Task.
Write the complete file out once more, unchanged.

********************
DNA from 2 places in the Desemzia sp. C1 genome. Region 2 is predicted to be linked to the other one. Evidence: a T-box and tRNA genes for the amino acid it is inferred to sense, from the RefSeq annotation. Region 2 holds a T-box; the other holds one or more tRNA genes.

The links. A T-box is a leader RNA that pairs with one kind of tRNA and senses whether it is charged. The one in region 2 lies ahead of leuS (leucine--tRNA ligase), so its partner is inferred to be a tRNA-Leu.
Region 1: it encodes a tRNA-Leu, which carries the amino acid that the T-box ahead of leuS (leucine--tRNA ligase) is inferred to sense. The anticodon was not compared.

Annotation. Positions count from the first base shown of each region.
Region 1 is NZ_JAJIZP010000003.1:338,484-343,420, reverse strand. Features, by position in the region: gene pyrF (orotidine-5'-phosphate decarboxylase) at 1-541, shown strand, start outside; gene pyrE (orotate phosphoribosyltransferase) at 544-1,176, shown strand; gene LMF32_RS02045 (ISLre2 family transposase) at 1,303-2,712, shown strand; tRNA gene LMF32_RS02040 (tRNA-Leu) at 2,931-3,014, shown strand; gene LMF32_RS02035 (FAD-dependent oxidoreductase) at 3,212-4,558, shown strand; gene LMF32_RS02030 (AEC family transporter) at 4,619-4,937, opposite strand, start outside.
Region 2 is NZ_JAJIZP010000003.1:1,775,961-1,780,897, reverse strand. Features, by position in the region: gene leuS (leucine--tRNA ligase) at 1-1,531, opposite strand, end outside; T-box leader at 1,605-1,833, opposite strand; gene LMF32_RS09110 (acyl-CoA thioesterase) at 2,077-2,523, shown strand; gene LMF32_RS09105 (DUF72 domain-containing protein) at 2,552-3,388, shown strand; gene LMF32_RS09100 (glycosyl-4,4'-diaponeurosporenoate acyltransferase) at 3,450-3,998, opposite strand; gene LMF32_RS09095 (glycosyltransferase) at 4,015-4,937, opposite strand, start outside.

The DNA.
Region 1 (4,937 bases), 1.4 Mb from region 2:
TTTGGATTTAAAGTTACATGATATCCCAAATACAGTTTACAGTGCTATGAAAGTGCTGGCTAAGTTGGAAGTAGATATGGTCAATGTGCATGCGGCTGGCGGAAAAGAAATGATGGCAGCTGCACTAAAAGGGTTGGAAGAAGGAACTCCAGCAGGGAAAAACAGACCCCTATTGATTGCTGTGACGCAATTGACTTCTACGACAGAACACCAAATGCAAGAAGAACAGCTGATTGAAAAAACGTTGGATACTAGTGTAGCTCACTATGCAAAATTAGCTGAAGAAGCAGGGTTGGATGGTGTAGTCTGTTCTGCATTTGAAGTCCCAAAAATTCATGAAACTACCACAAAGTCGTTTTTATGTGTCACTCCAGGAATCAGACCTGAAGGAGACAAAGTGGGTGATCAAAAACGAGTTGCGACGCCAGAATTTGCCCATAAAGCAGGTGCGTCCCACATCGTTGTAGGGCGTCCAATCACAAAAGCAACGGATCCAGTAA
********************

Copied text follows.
DNA from 2 places in the Desemzia sp. C1 genome. Region 2 is predicted to be linked to the other one. Evidence: a T-box and tRNA genes for the amino acid it is inferred to sense, from the RefSeq annotation. Region 2 holds a T-box; the other holds one or more tRNA genes.

The links. A T-box is a leader RNA that pairs with one kind of tRNA and senses whether it is charged. The one in region 2 lies ahead of leuS (leucine--tRNA ligase), so its partner is inferred to be a tRNA-Leu.
Region 1: it encodes a tRNA-Leu, which carries the amino acid that the T-box ahead of leuS (leucine--tRNA ligase) is inferred to sense. The anticodon was not compared.

Annotation. Positions count from the first base shown of each region.
Region 1 is NZ_JAJIZP010000003.1:338,484-343,420, reverse strand. Features, by position in the region: gene pyrF (orotidine-5'-phosphate decarboxylase) at 1-541, shown strand, start outside; gene pyrE (orotate phosphoribosyltransferase) at 544-1,176, shown strand; gene LMF32_RS02045 (ISLre2 family transposase) at 1,303-2,712, shown strand; tRNA gene LMF32_RS02040 (tRNA-Leu) at 2,931-3,014, shown strand; gene LMF32_RS02035 (FAD-dependent oxidoreductase) at 3,212-4,558, shown strand; gene LMF32_RS02030 (AEC family transporter) at 4,619-4,937, opposite strand, start outside.
Region 2 is NZ_JAJIZP010000003.1:1,775,961-1,780,897, reverse strand. Features, by position in the region: gene leuS (leucine--tRNA ligase) at 1-1,531, opposite strand, end outside; T-box leader at 1,605-1,833, opposite strand; gene LMF32_RS09110 (acyl-CoA thioesterase) at 2,077-2,523, shown strand; gene LMF32_RS09105 (DUF72 domain-containing protein) at 2,552-3,388, shown strand; gene LMF32_RS09100 (glycosyl-4,4'-diaponeurosporenoate acyltransferase) at 3,450-3,998, opposite strand; gene LMF32_RS09095 (glycosyltransferase) at 4,015-4,937, opposite strand, start outside.

The DNA.
Region 1 (4,937 bases), 1.4 Mb from region 2:
TTTGGATTTAAAGTTACATGATATCCCAAATACAGTTTACAGTGCTATGAAAGTGCTGGCTAAGTTGGAAGTAGATATGGTCAATGTGCATGCGGCTGGCGGAAAAGAAATGATGGCAGCTGCACTAAAAGGGTTGGAAGAAGGAACTCCAGCAGGGAAAAACAGACCCCTATTGATTGCTGTGACGCAATTGACTTCTACGACAGAACACCAAATGCAAGAAGAACAGCTGATTGAAAAAACGTTGGATACTAGTGTAGCTCACTATGCAAAATTAGCTGAAGAAGCAGGGTTGGATGGTGTAGTCTGTTCTGCATTTGAAGTCCCAAAAATTCATGAAACTACCACAAAGTCGTTTTTATGTGTCACTCCAGGAATCAGACCTGAAGGAGACAAAGTGGGTGATCAAAAACGAGTTGCGACGCCAGAATTTGCCCATAAAGCAGGTGCGTCCCACATCGTTGTAGGGCGTCCAATCACAAAAGCAACGGATCCAGTAA